Restorative justice is gaining ground in US schools. In your opinion, why is restorative justice crucial to education?
Our current educational systems are built off out-dated ideas about what fosters discipline in developing minds. We have systems built on the idea that challenging behavior is due to a motivation problem. If little Billy isn’t behaving, for example, they simply are not trying hard enough and may require a reward or a threat of harm to motivate them. Current science is showing, however, that children’s behavior is more a matter of self-regulation and cognitive skill, not motivation. Punishments and rewards only motivate children to use skills they already have. They won’t teach new skills.
Unfortunately, Restorative Justice, as the education world currently defines it, is simply not enough to create a school climate where students can learn, and adults want to work. Instead, we need a complete paradigm shift that includes an understanding of how adverse childhood experiences, including the trauma from racism, classism, homophobia, and other forms of oppression, can change the development of a growing brain. Restorative Justice is not inherently trauma-informed. On the other hand, trauma-informed is inherently restorative. How would we prevent re-traumatization of students or teachers in circle if we didn’t have this on the radar? How would we approach those harmed or those responsible for the harm without understanding how their past traumatic experiences might influence the current situation we were trying to resolve?
Beginning the journey of a more restorative-focused school can seem daunting. Do you have any advice for teachers, administrators, or parents who are just starting out?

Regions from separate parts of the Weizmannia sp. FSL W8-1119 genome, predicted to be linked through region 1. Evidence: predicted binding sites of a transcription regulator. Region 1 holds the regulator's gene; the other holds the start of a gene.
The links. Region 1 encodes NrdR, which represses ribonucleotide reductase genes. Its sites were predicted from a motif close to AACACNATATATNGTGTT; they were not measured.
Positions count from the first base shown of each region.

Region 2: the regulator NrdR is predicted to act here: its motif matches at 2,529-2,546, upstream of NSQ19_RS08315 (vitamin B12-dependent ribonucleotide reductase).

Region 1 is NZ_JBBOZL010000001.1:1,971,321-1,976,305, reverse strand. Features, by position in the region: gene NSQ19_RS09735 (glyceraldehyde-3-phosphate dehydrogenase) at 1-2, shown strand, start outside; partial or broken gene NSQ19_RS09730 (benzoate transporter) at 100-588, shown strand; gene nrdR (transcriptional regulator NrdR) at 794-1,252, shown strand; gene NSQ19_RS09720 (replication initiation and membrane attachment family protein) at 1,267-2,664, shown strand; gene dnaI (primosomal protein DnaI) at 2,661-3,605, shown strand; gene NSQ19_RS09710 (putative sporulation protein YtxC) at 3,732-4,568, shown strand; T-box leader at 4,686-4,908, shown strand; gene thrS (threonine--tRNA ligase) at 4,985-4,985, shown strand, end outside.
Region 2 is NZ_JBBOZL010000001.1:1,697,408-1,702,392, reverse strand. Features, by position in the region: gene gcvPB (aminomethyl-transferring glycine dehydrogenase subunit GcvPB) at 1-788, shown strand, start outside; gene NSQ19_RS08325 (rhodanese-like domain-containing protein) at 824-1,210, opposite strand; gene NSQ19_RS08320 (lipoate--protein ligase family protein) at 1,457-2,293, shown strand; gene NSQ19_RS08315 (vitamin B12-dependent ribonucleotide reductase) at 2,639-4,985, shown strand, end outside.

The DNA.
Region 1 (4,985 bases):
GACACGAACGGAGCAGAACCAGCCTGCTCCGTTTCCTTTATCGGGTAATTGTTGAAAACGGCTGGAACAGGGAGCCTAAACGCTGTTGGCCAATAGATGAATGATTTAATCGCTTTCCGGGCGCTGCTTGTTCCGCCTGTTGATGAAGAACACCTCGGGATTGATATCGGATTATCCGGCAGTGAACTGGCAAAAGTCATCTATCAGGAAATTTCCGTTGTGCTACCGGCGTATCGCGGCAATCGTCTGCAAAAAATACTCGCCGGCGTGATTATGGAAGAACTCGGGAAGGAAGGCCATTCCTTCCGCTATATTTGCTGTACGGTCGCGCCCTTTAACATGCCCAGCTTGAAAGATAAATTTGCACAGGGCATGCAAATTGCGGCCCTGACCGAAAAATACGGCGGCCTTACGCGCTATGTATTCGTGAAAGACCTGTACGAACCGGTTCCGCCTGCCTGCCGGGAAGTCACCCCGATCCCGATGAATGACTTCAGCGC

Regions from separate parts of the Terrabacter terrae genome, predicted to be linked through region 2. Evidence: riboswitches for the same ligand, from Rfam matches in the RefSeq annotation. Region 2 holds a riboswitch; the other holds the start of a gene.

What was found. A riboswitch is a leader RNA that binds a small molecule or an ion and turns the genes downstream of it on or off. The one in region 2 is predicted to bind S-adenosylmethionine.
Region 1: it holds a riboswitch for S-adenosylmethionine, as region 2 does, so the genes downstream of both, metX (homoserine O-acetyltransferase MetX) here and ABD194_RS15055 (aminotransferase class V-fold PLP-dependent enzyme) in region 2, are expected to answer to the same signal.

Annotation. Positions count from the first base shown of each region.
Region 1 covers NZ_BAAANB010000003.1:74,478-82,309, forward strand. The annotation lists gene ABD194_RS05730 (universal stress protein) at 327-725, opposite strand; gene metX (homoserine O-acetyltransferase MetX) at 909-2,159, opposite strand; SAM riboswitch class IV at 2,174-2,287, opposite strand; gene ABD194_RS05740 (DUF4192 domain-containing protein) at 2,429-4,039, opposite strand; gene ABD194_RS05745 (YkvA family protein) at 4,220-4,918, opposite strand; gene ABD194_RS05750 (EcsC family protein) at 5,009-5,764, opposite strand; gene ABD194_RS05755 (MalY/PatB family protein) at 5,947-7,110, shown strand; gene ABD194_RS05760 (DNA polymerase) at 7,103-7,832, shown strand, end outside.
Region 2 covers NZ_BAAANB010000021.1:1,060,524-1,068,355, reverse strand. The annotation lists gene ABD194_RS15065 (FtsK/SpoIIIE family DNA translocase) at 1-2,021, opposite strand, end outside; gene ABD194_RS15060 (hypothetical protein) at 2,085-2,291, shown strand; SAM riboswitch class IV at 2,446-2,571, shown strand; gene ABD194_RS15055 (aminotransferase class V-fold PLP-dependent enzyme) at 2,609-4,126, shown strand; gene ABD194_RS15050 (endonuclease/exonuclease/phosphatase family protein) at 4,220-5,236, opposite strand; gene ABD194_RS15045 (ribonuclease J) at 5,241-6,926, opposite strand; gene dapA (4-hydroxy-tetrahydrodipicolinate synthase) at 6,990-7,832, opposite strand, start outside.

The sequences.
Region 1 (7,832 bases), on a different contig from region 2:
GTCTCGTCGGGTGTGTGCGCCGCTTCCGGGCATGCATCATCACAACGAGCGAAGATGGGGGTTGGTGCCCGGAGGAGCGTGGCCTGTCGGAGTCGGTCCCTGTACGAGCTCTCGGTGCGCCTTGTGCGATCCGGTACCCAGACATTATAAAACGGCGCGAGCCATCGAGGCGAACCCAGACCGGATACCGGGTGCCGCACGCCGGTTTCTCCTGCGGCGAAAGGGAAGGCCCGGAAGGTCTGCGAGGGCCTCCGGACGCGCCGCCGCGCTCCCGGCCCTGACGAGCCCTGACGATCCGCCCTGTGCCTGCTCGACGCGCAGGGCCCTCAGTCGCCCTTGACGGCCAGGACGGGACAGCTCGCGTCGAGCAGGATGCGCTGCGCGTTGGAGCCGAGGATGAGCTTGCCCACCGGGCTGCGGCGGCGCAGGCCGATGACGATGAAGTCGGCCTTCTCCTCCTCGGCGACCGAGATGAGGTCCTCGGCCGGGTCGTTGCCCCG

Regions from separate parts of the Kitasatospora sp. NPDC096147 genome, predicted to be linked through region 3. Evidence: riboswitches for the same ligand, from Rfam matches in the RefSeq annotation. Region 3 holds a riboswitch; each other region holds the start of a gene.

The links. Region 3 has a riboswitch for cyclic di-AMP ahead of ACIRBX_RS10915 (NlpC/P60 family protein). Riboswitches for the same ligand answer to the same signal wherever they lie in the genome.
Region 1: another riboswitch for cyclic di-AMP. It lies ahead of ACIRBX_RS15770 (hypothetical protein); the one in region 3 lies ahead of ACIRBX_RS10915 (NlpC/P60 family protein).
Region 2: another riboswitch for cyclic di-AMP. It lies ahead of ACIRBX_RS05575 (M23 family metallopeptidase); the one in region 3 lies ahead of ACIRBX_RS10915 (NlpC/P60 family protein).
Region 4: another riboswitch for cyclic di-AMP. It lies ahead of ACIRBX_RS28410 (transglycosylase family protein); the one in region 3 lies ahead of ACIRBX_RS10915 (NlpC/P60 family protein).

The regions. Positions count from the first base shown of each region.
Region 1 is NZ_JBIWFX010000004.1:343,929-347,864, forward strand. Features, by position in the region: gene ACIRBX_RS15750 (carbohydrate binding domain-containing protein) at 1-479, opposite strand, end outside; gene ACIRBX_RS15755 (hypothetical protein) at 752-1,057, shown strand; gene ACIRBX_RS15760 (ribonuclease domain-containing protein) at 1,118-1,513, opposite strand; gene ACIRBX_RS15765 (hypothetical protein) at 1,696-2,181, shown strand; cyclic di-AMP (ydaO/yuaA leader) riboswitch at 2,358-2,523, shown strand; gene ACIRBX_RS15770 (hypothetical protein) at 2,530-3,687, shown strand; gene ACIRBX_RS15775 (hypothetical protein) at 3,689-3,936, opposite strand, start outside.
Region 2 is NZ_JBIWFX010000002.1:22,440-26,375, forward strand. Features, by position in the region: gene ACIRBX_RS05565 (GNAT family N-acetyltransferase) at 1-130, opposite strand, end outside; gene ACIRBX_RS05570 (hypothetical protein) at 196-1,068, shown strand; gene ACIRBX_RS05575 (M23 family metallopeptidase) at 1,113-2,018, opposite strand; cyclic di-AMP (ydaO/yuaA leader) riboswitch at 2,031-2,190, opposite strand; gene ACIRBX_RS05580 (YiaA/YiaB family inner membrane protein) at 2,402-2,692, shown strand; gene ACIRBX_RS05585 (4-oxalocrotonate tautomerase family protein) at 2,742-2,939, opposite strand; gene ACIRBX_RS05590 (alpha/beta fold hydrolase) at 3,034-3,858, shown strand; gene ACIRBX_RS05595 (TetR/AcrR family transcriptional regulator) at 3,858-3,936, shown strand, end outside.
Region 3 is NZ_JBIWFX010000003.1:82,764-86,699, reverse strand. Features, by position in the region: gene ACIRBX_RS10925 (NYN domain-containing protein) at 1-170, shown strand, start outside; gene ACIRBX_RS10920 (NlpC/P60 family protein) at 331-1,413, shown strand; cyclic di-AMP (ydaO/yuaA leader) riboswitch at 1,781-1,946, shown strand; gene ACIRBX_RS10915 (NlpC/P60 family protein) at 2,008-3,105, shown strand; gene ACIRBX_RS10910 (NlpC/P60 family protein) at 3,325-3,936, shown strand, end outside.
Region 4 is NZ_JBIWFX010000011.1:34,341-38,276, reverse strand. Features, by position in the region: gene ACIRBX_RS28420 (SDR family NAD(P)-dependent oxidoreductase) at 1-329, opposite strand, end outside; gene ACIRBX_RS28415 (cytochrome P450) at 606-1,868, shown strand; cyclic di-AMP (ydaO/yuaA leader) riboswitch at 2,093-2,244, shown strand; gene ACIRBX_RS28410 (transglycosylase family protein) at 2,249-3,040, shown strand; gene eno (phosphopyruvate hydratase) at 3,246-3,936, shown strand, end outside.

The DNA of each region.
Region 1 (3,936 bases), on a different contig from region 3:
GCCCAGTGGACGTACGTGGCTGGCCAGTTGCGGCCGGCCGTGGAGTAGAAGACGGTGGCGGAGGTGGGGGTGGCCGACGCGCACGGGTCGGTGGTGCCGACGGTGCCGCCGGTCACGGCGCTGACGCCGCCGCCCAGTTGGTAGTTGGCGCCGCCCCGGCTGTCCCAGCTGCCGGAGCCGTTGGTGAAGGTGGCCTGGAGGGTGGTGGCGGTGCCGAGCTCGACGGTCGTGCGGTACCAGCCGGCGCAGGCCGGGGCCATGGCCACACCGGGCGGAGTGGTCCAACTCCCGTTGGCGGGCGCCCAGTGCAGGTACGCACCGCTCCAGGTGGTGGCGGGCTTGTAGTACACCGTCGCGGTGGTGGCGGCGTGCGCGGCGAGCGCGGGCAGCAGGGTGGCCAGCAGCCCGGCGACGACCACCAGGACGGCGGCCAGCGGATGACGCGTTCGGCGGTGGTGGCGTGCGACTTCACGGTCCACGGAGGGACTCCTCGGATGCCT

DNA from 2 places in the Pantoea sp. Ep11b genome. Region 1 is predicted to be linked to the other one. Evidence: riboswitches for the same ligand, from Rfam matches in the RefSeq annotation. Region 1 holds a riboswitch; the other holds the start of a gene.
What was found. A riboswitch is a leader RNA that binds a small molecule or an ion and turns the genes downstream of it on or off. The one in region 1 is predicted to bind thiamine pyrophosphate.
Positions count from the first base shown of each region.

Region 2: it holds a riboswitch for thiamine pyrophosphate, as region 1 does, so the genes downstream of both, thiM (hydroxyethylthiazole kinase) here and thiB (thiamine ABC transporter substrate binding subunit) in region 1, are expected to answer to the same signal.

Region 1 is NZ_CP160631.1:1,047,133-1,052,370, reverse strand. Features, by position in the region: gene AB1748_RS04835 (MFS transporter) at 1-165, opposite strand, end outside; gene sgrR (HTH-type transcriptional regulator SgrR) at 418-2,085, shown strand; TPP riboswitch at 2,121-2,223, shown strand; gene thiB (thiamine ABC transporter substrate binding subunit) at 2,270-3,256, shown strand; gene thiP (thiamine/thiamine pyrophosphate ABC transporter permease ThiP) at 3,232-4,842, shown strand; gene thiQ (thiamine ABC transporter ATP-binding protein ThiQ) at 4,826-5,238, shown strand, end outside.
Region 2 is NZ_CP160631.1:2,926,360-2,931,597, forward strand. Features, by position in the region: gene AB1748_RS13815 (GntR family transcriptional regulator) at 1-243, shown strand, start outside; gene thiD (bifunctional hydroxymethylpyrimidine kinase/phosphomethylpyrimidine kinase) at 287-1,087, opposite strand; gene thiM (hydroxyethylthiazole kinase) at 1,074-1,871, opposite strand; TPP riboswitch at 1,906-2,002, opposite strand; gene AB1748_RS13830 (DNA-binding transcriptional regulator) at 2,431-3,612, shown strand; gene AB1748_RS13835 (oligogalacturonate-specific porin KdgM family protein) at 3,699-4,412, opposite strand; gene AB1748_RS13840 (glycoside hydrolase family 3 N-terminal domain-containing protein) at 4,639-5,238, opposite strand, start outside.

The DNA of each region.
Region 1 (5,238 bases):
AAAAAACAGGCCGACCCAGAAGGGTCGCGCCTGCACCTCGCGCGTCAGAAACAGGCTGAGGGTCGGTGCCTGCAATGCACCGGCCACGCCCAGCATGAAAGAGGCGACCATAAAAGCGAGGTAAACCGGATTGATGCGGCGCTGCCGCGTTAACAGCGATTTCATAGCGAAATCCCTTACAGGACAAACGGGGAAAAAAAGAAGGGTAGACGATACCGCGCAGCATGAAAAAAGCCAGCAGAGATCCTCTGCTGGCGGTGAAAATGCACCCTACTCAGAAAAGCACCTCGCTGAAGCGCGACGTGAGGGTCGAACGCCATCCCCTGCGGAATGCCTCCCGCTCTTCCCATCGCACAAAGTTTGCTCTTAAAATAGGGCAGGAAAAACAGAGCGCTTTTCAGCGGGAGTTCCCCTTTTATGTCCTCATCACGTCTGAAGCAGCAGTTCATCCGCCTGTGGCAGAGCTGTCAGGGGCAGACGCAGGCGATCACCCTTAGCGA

A trauma-informed restorative school is also a relationship-based school. Therefore relationships are the secret to making this less daunting. Don’t go it alone! For schools to truly make this paradigm shift, there needs to be an infrastructure to support and sustain the change. For individuals wanting to bring this change to your school, find your allies and start a group, committee, even an informal gathering of interested minds and begin the journey of learning about trauma, restorative justice, and relational approaches to learning. This work requires training and planning to be successful and that is where people need to start. Book clubs are a great way to garner interest, for instance, or movie nights to show films like Circles or the movie Resilience.
Are there any additional resources you recommend for creating a more trauma-informed and restorative educational environment?
This book introduces readers to the ideas of trauma-informed principles and restorative justice. It also introduces Collaborative and Proactive Solutions (CPS) and the work of Ross Greene. The website LivesIntheBalance.org offers many free resources on CPS. Readers can also learn more about Nonviolent Communication by visiting the International Center for Nonviolent Communication at www.cnvc.org. Facebook has become an unlikely yet useful resource for educators on an international level. There is a Restorative Justice in Education group and the Trauma-informed Educators Network group which are amazing resources for educators to not only find information. There is also a full network of community wisdom willing to share the lived experiences of doing this work.